function blah()
{
include("script2.php");
}

blah();
?>

script2.php
<?php
$foo = "bar";

function blahblah()
{
global $foo;
echo $foo;
}

blahblah();
?>

I can't see anything wrong with the way I set this up, even more since a
call to script2.php does exactly what it's suppossed to do: echo the
value.
What's going on here is beyond me. Anybody has a clue?

Kind regards, Maarten


I can... you can't expect to include another function within blah();

To do it, use a class, and include your blahblah(); and just use blah();
to reference to it within your class::function();
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Version: GnuPG v1.4.2 (MingW32)
Comment: Using GnuPG with Thunderbird - http://enigmail.mozdev.org

iD8DBQFDfmZh/WE0aXnOUiYRAmpQAJ4gbRQBepMOTriilvr82GryQuykTQCgk0T Z
tZ637ZaemoIUKhM4n4Frh2w=
=f1n2
-----END PGP SIGNATURE-----

Nov 22 '05 #4

P: n/a
Yes, that's it! So, a variable declared inside a function isn't available
inside nested function even while you are calling it in (global). You'll
have to declare it global in the main function first. This can cause
problems though, as there might be a variable with the same name outside the
main function that you do not want to access. See what I mean? The solution
is obvious of course, but sometimes you just don't know what variables live
out there, do you?
"Oli Filth" <ca***@olifilth.co.uk> wrote in message
news:YT******************@newsfe6-gui.ntli.net...
daemon said the following on 18/11/2005 16:43:
-----BEGIN PGP SIGNED MESSAGE-----
Hash: SHA1

Maarten wrote:
Here is a nice problem. I have two scripts, one calling the other with
via an include. The script that is included contains a variable, a
function and a call to that function. The variable needs to be accessible
to the function, so I declare it having a global scope. Then I execute
the function, which should echo the value of the variable. Contrary to
what I expected, the variable isn't there.

The code of the 2 programs is:

script1.php
<?php
function blah()
{
include("script2.php");
}

blah();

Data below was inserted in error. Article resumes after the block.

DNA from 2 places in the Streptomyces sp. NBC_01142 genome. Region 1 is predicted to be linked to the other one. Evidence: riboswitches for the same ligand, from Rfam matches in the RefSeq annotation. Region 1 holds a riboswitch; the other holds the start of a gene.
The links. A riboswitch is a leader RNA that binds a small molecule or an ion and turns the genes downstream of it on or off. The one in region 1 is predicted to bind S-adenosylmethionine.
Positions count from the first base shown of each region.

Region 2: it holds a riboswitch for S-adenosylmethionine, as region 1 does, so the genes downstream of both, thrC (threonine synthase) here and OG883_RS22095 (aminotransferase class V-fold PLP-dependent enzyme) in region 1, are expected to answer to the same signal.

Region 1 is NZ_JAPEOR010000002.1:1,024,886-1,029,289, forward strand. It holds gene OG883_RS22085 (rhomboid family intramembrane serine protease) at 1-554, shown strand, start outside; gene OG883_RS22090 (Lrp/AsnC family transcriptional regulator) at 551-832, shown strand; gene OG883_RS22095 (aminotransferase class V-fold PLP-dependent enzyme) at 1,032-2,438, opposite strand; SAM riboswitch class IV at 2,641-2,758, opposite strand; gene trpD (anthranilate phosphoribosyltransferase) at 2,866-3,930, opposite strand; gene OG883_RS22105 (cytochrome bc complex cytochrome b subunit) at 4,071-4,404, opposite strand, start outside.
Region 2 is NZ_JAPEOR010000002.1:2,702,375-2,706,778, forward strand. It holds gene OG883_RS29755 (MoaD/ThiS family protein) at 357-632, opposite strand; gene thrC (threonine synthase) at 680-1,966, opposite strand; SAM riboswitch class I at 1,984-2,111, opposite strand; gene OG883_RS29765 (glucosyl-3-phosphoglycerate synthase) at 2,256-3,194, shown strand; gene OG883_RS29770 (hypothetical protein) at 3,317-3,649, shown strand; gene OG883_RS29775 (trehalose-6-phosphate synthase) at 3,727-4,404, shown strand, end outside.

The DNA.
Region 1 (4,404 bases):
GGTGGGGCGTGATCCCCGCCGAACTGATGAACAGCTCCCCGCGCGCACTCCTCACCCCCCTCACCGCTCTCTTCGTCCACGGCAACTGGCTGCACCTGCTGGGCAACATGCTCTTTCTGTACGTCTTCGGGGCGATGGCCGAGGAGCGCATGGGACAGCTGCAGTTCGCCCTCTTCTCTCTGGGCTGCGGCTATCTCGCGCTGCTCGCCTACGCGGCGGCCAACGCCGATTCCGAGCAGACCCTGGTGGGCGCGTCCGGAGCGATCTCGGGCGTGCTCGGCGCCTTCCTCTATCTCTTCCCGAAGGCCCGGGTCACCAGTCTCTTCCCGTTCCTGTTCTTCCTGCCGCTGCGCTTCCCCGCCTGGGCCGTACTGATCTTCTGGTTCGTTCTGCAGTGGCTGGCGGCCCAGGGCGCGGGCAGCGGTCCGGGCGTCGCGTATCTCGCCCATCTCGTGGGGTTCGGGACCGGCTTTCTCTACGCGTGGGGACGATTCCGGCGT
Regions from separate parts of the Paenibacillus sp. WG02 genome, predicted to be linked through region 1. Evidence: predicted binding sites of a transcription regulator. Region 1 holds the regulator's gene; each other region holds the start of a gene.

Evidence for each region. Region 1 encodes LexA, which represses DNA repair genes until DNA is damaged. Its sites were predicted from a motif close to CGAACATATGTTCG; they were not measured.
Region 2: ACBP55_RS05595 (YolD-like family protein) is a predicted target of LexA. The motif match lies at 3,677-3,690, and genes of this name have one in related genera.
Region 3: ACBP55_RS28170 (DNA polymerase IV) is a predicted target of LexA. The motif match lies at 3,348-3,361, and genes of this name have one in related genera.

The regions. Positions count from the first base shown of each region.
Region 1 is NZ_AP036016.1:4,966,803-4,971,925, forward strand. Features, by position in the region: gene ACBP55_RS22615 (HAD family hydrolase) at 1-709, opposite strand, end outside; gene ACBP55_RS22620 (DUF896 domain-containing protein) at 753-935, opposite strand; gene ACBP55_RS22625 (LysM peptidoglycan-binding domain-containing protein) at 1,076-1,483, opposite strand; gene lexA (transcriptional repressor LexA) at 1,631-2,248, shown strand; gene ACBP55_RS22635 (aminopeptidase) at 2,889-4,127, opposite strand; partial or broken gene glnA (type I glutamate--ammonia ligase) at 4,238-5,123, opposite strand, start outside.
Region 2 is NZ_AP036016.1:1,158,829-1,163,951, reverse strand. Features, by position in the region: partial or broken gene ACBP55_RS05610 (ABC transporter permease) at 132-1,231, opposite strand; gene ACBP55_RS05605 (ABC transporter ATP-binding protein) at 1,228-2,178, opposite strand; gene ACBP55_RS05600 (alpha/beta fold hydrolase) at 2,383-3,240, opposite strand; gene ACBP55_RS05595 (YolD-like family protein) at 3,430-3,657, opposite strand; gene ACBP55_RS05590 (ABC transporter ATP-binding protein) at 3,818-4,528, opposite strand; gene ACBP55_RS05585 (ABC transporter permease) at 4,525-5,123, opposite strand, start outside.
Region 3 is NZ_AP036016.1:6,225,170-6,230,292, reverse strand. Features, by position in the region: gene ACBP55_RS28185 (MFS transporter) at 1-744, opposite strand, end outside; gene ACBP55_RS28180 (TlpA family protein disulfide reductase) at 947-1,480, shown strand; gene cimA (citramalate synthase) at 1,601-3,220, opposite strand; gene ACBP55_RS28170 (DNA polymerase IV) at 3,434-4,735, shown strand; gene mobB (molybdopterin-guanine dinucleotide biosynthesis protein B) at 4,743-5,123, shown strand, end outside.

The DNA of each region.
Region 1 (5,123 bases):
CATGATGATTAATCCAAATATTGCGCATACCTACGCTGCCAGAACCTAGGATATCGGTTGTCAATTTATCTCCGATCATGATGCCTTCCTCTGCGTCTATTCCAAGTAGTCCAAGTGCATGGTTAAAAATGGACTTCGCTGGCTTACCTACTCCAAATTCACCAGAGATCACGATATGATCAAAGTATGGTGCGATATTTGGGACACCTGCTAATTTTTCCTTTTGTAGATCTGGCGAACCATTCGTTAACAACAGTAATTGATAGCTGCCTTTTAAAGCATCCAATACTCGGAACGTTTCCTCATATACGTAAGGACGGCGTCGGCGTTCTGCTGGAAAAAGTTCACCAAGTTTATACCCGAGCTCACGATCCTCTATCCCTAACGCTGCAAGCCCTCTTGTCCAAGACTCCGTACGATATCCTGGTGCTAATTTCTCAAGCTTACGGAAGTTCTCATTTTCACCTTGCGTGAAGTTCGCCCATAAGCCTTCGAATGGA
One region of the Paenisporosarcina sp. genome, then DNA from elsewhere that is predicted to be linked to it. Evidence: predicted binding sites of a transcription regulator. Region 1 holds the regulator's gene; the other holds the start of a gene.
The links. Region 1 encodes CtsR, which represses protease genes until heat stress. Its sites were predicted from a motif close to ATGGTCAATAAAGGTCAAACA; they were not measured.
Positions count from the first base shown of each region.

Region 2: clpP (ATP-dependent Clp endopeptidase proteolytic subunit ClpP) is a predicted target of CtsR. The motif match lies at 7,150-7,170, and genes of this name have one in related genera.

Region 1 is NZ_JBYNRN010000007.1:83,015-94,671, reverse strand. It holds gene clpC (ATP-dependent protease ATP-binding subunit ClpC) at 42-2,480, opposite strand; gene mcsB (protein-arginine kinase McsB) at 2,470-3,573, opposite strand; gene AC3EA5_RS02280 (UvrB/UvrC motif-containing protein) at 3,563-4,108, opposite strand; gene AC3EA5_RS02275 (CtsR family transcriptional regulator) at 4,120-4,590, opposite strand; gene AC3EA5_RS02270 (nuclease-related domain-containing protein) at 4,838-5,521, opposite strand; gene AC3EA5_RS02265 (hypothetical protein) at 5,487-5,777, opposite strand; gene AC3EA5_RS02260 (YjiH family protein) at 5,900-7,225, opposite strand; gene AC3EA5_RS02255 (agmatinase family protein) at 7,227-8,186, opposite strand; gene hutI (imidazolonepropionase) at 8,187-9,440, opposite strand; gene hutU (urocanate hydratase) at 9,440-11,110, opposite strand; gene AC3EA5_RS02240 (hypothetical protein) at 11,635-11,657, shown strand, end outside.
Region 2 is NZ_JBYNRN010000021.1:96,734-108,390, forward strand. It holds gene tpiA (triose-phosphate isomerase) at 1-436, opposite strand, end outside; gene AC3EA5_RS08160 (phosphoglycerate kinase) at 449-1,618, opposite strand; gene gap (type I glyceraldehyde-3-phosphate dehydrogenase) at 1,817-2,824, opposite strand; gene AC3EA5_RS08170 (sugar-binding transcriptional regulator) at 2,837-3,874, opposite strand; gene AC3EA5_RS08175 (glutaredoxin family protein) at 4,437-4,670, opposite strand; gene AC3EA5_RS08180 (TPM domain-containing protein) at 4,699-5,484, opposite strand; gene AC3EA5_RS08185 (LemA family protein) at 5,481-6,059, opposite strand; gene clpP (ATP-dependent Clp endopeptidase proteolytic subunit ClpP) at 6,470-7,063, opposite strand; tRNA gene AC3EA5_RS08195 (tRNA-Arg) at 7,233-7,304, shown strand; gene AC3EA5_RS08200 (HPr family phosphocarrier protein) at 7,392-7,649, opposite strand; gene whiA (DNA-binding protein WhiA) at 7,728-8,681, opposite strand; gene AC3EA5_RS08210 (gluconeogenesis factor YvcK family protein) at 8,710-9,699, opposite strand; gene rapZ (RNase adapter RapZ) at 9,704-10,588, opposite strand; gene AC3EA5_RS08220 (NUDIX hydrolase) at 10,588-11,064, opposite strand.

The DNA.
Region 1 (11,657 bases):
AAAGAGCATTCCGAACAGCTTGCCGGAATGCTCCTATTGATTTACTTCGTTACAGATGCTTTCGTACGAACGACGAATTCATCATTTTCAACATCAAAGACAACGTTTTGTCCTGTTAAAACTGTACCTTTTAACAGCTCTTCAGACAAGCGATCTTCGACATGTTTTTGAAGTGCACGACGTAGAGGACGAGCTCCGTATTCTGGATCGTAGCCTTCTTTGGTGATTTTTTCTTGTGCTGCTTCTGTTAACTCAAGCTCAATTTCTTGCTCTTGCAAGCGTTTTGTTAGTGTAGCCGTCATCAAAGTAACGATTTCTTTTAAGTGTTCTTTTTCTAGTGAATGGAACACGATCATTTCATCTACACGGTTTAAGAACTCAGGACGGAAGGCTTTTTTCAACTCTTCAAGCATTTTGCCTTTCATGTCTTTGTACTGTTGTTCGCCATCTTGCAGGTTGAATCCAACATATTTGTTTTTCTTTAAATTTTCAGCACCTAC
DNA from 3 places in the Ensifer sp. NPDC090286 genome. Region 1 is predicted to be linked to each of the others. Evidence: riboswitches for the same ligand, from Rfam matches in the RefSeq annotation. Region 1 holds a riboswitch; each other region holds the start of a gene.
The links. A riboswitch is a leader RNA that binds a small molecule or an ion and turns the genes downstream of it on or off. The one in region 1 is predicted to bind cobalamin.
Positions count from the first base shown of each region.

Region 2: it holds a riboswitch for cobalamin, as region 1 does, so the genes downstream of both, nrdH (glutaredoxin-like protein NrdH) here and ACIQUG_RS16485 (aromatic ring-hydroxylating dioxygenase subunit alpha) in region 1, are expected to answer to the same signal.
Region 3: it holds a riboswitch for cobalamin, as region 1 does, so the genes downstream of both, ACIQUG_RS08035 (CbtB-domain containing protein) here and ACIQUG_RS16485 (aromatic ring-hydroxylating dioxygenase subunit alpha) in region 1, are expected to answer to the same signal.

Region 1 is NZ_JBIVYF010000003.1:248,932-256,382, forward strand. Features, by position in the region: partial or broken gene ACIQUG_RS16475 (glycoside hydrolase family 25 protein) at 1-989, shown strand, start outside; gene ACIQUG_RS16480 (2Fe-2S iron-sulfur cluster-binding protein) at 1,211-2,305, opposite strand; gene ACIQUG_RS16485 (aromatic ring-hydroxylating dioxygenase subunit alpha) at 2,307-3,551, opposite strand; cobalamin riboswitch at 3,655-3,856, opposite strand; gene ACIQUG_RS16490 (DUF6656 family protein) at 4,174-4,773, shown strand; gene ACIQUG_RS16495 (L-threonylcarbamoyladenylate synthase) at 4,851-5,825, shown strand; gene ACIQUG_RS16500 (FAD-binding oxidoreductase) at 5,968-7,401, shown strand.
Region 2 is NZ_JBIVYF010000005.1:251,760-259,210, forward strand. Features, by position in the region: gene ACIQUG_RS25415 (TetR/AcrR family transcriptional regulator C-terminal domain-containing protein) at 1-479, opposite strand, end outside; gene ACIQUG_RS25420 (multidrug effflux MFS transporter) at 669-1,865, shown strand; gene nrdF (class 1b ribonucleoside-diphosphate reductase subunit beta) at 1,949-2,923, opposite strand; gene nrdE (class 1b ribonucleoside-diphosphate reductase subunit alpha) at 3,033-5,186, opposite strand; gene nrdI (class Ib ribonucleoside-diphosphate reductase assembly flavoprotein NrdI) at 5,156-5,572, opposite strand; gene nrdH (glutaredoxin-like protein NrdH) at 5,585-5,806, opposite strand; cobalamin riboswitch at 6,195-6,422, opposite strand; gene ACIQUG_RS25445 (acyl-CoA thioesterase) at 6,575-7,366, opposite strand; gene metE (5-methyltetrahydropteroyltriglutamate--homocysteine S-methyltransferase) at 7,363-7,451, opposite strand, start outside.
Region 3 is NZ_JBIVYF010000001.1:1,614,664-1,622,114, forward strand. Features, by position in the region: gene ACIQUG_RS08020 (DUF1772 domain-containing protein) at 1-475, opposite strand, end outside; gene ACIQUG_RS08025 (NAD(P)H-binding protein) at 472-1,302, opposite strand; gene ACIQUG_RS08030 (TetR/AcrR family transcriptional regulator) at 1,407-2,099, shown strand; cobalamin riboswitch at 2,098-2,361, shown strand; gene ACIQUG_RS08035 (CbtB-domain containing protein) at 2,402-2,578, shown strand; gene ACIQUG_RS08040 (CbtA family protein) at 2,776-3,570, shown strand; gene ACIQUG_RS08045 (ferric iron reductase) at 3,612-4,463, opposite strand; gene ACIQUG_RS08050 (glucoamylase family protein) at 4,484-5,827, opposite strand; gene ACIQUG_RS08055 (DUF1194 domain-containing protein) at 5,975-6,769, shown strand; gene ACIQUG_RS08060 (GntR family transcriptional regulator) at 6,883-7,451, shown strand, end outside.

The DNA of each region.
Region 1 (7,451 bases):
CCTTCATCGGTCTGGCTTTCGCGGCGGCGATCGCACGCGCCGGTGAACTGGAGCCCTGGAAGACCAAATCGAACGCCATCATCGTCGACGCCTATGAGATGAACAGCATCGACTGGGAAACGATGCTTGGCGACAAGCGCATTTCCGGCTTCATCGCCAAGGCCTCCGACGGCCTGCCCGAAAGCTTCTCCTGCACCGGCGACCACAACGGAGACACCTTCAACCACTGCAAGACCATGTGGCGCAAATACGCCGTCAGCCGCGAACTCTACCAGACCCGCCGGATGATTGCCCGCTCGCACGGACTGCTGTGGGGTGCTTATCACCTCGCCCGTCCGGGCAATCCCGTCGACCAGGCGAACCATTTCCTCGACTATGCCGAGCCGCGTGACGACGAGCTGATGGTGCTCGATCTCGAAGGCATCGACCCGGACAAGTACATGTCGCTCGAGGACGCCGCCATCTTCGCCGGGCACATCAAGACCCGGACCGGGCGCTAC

?>

script2.php
<?php
$foo = "bar";

function blahblah()
{
global $foo;
echo $foo;
}

blahblah();
?>

I can't see anything wrong with the way I set this up, even more since a
call to script2.php does exactly what it's suppossed to do: echo the
value. What's going on here is beyond me. Anybody has a clue?

Kind regards, Maarten

I can... you can't expect to include another function within blah();


Yes you can.

The problem is that by declaring $foo = "bar" in what intuitively looks
like the global scope within script2.php, it's actually being declared in
the scope of blah(), and therefore isn't a global variable, and therefore
can't be accessed within blahblah().

Change script2.php to:

<?php
global $foo;
$foo = "bar";

function blahblah()
{
global $foo;
echo $foo;
}

blahblah();
?>

--
Oli

Nov 22 '05 #5

P: n/a
Maarten said the following on 18/11/2005 17:28:
Yes, that's it! So, a variable declared inside a function isn't available
inside nested function even while you are calling it in (global). You'll
have to declare it global in the main function first. This can cause
problems though, as there might be a variable with the same name outside the
main function that you do not want to access. See what I mean? The solution
is obvious of course, but sometimes you just don't know what variables live
out there, do you?


I think the solution is: Don't use global variables!

Always explicitly pass required variables to functions.

--
Oli
Nov 22 '05 #6

P: n/a
What can I say? You are right of course. Thanks you very much for your help.

Regards, Maarten

"Oli Filth" <ca***@olifilth.co.uk> wrote in message
news:Lb******************@newsfe6-gui.ntli.net...
Maarten said the following on 18/11/2005 17:28:
Yes, that's it! So, a variable declared inside a function isn't available
inside nested function even while you are calling it in (global). You'll
have to declare it global in the main function first. This can cause
problems though, as there might be a variable with the same name outside
the main function that you do not want to access. See what I mean? The
solution is obvious of course, but sometimes you just don't know what
variables live out there, do you?


I think the solution is: Don't use global variables!

Always explicitly pass required variables to functions.

--
Oli

Nov 22 '05 #7